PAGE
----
The building sits at the eastern edge of the downtown area and takes it name from from the Rahway River, which runs alongside it — and which flooded the building during Hurricane Irene.
After Mistretta’s presentation, Commissioner Ann Dooley asked what would happen to the many other viable, healthy businesses.
“Listen to them,” Mistretta responded. “This is the first time anyone has seen this draft report, so gain feedback from them, but I don’t think we are prepared to start that conversation tonight.”
Judy Swick, manager of Chapman Brothers Plumbing on North Ave. East, told the board she didn’t know about the study until two days before the meeting, when the draft was uploaded to the township’s website. The building housing Chapman Brothers is within the condemned area. According to Swick, none of the business owners within this area were notified about the preliminary study, which commenced in April.
“Every owner named in that study should have been notified,” she said. “I found out from Ralph Brunette, owner of block 193, lot 15, and I went and told The Dive, and everybody I could get in contact with. We got this feeling it was very shady,” she said.
“At least notify the owners. We pay taxes here,” Swick told the board.
Michael Tears, who owns Marino’s Seafood, asked what will happen to his business, which has existed at 34 North Ave. East in middle of the proposed redevelopment area since 1945.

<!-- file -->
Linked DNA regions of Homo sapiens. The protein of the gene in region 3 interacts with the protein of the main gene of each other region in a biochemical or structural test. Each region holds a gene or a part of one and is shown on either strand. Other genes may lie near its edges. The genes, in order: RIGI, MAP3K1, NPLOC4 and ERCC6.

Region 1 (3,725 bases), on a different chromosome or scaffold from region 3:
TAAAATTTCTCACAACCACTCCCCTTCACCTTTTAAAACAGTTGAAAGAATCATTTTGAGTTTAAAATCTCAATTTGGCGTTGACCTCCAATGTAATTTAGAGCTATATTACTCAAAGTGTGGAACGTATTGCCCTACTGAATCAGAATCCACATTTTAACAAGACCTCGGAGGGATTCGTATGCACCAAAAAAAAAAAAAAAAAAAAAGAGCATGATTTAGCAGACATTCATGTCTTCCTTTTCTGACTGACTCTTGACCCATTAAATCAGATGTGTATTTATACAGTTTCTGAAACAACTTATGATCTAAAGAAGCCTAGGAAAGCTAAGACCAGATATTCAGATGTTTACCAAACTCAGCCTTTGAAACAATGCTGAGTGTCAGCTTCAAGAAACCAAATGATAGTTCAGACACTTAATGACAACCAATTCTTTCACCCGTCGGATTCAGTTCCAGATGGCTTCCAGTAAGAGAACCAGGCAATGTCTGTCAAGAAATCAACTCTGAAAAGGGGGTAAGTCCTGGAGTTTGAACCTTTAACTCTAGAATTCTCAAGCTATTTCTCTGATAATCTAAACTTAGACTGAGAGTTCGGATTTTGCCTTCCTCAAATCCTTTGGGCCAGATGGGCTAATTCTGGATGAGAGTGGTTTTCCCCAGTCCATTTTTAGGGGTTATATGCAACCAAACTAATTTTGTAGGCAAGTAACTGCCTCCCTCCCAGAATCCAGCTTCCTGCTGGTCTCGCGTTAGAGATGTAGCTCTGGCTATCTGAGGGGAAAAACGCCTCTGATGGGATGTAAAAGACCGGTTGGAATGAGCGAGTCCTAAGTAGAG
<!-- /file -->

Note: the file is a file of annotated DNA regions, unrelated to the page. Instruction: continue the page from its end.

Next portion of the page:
“A developer will come in and raise the rent; we will be out of business,” Tears said.
Residents highlighted a lack of transparency on the part of the planning board for not notifying local business owners of the study.
“We could always do better in communication,” the mayor told LocalSource in a Jan. 11 phone interview. “However, the meeting was not to take any formal action,” he said. “Last night’s meeting was set up as only informational, a first step for which the planning board would hear feedback from the town.”
According to Hannen, the next steps are to bring the report to the Cranford Downtown Management Corporation, involve property owners and have public hearings on the report.
Despite residents and business owners recently hearing of this study, redeveloping Cranford’s Downtown District has been topic discussed for more than 30 years.
According to Mistrettas’s study, the township commissioned Wallace, Roberts, and Todd, a planning and design firm, in 1985 to write an “improvement implementation plan” for the central business district.